Earth to Table Legacies: Introducing the Project
The first three images and voices in this video summarize the key themes and relationships of the Legacies Project:
1. The living soil is the first subject, honouring the Earth; the hands in the soil reflect the interdependent relations between humans and other elements of nature. Mexican urban agriculturalist Fernando Garcia reminds us of the millions of living organisms within a handful of soil, linking them to the human population.
Dianne Kretchsmar, settler organic farmer from Canada, represents one end of the food process, the co-creation of food with the Earth (growing, gathering, hunting, fishing). She also names a key culprit of the global environmental crisis and a major obstacle to developing local or national food sovereignty: corporate industrial agriculture.
2. Chandra Maracle, Mohawk community food leader from Six Nations of the Grand River Territory in Ontario, represents the other end of the food process, the cooking and gathering around the table to share a meal, as a political act that nourishes healthy bodies and good minds, while building communities.
These three Legacies collaborators also represent our main goal of promoting intergenerational and intercultural dialogue, sharing our practices and ideas of food sovereignty. As a young Mexican agronomist, Fernando travelled to Canada in 2002 to learn organic farming from Dianne; their relationship crossed both borders and generations. Chandra has worked over decades to redress the impact of colonization on the food practices of the Haudenosaunee and to recover healthy social practices like eating together – starting with her family and extending into her community and beyond. Through the Legacies project, we connected Dianne with Chandra, catalyzing a conversation that has found some common ground, while learning about the differences. Again an intergenerational and intercultural dialogue.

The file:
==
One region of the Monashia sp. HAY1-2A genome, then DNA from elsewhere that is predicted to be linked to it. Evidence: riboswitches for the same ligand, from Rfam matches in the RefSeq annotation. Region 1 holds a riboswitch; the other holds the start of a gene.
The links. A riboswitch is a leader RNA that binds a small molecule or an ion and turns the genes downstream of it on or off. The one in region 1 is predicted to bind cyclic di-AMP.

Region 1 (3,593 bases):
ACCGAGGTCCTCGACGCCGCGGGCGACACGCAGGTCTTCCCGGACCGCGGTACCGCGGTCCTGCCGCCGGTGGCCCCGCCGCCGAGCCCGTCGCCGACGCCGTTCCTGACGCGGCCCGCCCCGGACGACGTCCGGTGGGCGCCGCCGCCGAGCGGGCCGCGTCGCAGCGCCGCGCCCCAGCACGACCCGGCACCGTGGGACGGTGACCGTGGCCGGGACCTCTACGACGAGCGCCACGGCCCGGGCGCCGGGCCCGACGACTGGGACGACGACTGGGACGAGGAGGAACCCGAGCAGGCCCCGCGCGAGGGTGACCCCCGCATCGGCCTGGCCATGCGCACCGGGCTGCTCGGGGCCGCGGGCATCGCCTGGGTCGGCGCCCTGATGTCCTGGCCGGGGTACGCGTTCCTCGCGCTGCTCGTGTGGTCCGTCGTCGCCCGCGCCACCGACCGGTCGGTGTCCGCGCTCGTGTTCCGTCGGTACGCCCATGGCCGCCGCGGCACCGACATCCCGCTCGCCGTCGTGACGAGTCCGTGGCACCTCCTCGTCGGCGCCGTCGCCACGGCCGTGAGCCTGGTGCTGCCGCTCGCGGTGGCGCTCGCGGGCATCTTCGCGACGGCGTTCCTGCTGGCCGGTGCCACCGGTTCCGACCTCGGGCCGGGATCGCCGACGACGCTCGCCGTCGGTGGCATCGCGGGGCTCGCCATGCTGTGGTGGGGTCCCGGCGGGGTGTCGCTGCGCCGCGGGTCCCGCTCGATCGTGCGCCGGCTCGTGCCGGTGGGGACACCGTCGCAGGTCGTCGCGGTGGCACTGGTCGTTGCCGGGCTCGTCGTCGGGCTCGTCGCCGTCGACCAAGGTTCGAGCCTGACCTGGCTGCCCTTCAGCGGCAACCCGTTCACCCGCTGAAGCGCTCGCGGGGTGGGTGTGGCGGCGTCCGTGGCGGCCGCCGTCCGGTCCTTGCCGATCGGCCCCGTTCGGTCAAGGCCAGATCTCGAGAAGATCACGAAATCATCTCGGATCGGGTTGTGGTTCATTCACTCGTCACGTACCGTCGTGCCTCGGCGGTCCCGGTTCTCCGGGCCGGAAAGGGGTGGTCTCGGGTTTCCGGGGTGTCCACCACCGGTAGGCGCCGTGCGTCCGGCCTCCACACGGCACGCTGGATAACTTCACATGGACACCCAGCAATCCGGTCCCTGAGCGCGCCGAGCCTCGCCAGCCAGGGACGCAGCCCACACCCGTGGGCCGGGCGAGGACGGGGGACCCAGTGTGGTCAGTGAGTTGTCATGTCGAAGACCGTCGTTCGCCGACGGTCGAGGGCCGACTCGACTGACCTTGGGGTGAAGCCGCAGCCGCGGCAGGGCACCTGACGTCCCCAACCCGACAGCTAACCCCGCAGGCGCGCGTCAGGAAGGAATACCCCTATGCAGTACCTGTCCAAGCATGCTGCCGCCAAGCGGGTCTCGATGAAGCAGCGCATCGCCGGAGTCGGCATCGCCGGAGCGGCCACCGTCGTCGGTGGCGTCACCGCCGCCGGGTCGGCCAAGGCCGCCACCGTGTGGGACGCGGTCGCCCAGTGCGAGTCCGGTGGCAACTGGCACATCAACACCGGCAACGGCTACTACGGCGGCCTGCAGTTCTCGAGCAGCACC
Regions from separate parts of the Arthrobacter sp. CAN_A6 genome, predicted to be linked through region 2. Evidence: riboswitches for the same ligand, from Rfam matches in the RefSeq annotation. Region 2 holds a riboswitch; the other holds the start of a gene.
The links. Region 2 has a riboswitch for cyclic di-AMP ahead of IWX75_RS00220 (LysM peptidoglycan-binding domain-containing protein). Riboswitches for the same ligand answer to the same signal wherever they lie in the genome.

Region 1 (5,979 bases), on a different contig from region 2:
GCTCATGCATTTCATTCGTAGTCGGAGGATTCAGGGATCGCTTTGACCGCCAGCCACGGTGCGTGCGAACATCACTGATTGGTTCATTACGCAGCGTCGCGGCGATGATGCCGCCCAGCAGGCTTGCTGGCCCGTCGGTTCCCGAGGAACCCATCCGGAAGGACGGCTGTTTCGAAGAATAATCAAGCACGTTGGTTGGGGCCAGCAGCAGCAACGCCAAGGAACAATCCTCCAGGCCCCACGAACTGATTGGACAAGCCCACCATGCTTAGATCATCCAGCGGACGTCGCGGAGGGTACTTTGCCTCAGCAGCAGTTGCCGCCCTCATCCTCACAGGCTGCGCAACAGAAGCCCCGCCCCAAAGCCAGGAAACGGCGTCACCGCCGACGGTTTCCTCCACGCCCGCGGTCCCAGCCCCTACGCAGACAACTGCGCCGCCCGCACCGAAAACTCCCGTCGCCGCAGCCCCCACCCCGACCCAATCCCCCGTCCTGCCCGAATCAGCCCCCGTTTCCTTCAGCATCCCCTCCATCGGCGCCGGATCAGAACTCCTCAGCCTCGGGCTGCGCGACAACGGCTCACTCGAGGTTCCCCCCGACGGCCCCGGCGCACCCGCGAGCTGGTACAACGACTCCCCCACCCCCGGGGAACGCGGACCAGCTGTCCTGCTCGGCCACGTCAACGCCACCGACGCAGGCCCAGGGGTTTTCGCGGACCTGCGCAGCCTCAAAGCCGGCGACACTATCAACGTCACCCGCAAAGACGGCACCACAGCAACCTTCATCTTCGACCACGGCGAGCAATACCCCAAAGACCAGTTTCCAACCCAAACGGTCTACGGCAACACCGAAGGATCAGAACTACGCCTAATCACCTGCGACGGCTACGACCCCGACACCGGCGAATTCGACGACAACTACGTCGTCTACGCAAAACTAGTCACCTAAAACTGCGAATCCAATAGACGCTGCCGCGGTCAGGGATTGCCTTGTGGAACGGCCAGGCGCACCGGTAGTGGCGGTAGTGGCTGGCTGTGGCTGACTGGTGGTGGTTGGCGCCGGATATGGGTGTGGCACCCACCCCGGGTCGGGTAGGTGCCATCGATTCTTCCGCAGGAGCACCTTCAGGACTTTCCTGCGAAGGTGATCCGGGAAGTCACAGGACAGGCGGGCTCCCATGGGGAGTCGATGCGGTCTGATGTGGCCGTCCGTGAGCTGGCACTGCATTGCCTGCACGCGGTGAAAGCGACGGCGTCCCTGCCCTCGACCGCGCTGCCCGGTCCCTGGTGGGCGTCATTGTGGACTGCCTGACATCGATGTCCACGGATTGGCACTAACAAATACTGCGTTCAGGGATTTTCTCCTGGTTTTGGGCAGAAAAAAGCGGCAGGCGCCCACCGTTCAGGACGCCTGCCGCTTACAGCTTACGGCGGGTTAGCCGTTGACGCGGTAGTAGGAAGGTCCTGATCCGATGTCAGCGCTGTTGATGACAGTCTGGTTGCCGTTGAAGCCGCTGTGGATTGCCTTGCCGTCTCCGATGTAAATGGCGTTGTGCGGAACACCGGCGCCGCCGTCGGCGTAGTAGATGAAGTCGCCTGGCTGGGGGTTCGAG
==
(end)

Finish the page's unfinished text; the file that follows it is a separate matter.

The rest of this video follows these two women and extends into their relationships, with the Earth and the table, with the young people who have learned from Dianne over the years, and with other Indigenous food activists (in Canada, the U.S., and Mexico) who share with Chandra a cosmovision that recognizes the interrelationships of all living things. We spend a day in Chandra’s kitchen, as she teaches Dianne to process Iroquois white corn; corn becomes a connector between many of the Legacies partners.
Along the journey, many issues are raised: who will be the farmers of the future? How can original foods be defended and recovered? How can we all find healthy alternatives to industrial processed food? How can we have a respectful dialogue between settlers and Indigenous people in the context of Canada’s Truth and Reconciliation Commission recommendations? Or in the geopolitics of trade agreements like NAFTA?
We don’t have the answers. We make the road by walking. This video was produced in 2017, the contexts have shifted and the project has evolved in many ways. This is an ongoing conversation which we invite you to join. A faciitator’s guide offers suggestions for using this video as a catalyst for your own intergenerational and intercultural dialogue.